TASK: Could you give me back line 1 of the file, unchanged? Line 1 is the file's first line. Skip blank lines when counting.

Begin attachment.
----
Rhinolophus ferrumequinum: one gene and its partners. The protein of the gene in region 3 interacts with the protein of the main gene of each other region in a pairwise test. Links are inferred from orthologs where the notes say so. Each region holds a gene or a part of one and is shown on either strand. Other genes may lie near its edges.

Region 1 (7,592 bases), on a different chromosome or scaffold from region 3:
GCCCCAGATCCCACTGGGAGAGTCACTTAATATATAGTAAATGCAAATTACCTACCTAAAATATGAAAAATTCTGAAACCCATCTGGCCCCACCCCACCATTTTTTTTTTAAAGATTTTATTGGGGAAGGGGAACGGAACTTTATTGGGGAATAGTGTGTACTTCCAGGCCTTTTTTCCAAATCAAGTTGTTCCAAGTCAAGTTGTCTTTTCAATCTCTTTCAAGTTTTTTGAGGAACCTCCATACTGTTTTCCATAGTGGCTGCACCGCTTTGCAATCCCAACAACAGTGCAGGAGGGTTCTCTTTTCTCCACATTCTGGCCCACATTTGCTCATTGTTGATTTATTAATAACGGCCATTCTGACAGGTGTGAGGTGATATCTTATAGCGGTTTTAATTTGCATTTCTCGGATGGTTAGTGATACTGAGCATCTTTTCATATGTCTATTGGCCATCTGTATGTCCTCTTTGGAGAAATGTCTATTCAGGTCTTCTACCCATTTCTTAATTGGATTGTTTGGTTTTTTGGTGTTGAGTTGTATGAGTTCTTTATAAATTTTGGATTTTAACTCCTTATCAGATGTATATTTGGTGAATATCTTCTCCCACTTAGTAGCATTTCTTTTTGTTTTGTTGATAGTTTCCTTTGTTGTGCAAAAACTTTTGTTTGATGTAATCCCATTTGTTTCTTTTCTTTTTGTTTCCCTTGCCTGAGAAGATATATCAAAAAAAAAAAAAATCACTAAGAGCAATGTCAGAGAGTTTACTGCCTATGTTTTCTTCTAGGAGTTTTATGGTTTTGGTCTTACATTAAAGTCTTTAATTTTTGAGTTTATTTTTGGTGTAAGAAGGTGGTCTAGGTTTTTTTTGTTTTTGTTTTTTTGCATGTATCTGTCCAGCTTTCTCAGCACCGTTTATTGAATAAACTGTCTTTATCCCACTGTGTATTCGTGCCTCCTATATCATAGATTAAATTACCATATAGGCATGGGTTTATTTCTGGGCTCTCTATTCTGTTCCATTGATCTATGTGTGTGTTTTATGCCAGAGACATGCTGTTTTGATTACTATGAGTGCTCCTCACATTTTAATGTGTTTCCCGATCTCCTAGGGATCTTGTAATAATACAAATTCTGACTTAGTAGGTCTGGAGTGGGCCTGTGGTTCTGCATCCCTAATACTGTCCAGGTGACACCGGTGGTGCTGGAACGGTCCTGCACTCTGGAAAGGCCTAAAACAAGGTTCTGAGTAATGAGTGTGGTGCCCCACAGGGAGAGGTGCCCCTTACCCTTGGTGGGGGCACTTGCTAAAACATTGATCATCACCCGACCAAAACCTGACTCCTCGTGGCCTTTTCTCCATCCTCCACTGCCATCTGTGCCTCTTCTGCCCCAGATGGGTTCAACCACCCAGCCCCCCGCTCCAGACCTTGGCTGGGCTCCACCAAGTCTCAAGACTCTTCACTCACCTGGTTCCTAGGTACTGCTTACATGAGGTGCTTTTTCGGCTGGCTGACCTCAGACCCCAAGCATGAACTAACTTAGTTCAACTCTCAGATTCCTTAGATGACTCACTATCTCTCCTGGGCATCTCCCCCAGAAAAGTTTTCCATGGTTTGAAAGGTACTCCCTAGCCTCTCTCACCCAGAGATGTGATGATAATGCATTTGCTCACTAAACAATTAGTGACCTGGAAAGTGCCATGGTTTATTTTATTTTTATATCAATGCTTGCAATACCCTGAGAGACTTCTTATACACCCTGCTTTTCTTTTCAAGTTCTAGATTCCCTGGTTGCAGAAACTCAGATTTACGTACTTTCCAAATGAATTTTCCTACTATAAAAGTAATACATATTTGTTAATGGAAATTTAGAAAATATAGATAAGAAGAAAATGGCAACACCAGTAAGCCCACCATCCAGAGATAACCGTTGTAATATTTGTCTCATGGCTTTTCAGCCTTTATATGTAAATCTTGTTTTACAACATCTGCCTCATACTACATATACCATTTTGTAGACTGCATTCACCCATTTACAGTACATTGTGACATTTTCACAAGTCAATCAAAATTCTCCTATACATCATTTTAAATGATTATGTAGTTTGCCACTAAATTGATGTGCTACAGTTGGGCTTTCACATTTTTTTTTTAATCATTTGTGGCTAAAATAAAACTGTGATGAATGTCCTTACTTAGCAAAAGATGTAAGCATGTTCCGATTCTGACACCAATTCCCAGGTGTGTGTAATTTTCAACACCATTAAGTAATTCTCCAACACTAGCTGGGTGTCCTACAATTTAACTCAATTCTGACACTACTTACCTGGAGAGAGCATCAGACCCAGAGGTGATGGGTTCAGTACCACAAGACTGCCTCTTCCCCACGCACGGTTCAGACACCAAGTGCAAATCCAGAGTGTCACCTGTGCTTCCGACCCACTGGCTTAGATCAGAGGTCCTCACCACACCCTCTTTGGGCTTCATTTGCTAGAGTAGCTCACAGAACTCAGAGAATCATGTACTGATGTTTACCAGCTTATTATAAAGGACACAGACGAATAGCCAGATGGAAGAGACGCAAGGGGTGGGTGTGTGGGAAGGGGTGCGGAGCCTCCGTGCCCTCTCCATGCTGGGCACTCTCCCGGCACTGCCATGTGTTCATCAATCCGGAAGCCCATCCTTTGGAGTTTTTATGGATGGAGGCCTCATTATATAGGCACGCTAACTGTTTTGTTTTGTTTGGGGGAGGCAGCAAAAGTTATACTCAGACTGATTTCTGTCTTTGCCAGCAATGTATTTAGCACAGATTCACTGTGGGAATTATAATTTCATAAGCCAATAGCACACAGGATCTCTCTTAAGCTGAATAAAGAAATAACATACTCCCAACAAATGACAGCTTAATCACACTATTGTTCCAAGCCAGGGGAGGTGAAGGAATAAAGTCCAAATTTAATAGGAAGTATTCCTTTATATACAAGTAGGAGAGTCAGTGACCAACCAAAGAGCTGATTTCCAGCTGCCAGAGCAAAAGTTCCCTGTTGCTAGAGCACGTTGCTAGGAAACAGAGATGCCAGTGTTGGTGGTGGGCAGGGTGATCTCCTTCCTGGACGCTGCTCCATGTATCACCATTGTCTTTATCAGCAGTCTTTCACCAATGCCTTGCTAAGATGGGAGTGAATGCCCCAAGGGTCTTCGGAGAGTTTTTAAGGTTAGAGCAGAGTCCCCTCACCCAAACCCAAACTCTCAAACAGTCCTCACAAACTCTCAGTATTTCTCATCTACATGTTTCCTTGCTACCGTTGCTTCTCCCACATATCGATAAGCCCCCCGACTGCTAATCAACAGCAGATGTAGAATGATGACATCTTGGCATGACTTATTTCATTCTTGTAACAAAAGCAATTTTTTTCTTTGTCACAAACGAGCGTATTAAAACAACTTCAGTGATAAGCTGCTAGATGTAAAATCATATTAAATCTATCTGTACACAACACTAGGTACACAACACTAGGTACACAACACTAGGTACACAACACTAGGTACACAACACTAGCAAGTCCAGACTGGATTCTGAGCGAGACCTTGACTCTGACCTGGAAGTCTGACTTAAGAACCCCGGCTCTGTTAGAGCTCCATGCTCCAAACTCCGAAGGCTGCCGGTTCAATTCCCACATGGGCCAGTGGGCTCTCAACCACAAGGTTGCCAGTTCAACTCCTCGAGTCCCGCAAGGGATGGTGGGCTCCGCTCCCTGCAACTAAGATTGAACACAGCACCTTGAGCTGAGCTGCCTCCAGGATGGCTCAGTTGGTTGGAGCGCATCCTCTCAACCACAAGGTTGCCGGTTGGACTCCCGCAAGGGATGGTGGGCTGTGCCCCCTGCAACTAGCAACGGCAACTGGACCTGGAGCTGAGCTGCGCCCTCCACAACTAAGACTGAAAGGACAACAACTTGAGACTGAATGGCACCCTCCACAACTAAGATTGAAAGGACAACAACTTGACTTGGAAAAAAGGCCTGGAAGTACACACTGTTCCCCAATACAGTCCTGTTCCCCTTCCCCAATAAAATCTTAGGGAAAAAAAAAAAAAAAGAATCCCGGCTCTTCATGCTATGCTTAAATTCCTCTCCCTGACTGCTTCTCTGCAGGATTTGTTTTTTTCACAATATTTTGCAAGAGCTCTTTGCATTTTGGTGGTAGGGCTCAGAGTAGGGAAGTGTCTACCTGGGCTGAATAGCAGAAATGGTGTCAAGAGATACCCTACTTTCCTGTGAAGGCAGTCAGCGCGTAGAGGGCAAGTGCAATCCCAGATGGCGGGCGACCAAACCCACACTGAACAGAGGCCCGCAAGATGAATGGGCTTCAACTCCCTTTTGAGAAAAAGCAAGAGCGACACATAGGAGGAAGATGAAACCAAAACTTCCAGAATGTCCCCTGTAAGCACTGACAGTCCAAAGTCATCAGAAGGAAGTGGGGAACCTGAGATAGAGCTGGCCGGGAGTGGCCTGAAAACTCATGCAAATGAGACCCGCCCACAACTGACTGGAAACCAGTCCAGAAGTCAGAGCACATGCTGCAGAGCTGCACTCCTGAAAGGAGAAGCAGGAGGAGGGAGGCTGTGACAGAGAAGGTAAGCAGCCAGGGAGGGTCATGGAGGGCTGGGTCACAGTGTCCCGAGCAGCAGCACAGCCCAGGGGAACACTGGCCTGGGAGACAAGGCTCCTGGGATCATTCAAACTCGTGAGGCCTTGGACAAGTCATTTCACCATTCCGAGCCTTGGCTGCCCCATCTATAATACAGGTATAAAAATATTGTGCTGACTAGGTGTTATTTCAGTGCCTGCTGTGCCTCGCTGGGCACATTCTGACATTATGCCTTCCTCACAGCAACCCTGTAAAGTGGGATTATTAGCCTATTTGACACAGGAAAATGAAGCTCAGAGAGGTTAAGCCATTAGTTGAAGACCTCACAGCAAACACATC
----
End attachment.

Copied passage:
Rhinolophus ferrumequinum: one gene and its partners. The protein of the gene in region 3 interacts with the protein of the main gene of each other region in a pairwise test. Links are inferred from orthologs where the notes say so. Each region holds a gene or a part of one and is shown on either strand. Other genes may lie near its edges.